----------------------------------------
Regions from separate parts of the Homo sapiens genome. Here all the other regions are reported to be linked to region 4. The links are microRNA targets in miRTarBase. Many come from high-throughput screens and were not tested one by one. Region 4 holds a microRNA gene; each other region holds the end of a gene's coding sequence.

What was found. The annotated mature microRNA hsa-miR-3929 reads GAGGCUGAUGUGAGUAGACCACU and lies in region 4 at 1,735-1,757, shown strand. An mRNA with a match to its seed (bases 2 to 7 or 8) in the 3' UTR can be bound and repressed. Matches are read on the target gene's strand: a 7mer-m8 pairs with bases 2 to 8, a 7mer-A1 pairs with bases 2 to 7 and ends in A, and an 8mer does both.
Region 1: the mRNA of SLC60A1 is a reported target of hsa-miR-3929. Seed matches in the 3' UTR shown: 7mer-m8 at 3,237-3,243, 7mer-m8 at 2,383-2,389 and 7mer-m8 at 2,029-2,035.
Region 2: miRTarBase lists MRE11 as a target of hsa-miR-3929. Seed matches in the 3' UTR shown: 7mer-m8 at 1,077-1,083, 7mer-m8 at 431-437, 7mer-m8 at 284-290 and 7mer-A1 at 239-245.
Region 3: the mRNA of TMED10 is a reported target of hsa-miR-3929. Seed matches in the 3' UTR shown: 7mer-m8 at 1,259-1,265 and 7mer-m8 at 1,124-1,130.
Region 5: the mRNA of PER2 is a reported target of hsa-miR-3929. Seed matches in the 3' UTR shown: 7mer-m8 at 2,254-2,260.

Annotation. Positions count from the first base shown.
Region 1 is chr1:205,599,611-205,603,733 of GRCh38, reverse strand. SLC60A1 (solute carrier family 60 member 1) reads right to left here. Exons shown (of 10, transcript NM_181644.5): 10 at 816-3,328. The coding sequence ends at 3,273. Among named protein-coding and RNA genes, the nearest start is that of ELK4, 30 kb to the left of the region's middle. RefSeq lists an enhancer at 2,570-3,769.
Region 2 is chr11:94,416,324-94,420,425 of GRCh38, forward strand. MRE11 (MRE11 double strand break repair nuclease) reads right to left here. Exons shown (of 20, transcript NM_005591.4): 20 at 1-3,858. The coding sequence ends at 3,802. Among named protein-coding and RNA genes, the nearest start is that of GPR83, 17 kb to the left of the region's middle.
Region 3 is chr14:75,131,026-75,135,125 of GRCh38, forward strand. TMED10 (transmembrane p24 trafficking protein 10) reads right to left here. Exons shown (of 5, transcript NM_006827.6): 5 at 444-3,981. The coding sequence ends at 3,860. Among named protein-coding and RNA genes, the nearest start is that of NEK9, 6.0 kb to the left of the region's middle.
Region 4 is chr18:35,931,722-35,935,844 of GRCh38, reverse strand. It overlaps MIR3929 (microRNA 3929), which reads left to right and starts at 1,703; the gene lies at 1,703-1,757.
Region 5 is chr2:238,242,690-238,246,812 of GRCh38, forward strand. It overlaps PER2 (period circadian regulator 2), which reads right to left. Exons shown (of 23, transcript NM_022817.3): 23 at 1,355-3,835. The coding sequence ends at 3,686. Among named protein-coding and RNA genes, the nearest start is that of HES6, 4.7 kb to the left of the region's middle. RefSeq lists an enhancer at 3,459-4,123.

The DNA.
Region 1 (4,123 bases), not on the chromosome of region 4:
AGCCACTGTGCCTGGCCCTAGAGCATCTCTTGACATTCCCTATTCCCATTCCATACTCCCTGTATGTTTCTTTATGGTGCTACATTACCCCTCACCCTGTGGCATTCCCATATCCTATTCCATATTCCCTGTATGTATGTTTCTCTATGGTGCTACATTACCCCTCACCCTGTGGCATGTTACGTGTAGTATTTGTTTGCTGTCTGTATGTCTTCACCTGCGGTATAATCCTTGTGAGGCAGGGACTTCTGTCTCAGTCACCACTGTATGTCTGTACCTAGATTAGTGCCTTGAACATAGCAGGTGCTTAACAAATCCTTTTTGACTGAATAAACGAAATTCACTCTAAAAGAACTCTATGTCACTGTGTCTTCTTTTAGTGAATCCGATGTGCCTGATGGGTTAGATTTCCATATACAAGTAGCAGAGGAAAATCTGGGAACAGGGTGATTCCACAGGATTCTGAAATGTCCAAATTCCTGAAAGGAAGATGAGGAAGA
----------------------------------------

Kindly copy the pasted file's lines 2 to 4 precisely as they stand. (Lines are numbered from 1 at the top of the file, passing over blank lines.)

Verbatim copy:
What was found. The annotated mature microRNA hsa-miR-3929 reads GAGGCUGAUGUGAGUAGACCACU and lies in region 4 at 1,735-1,757, shown strand. An mRNA with a match to its seed (bases 2 to 7 or 8) in the 3' UTR can be bound and repressed. Matches are read on the target gene's strand: a 7mer-m8 pairs with bases 2 to 8, a 7mer-A1 pairs with bases 2 to 7 and ends in A, and an 8mer does both.
Region 1: the mRNA of SLC60A1 is a reported target of hsa-miR-3929. Seed matches in the 3' UTR shown: 7mer-m8 at 3,237-3,243, 7mer-m8 at 2,383-2,389 and 7mer-m8 at 2,029-2,035.
Region 2: miRTarBase lists MRE11 as a target of hsa-miR-3929. Seed matches in the 3' UTR shown: 7mer-m8 at 1,077-1,083, 7mer-m8 at 431-437, 7mer-m8 at 284-290 and 7mer-A1 at 239-245.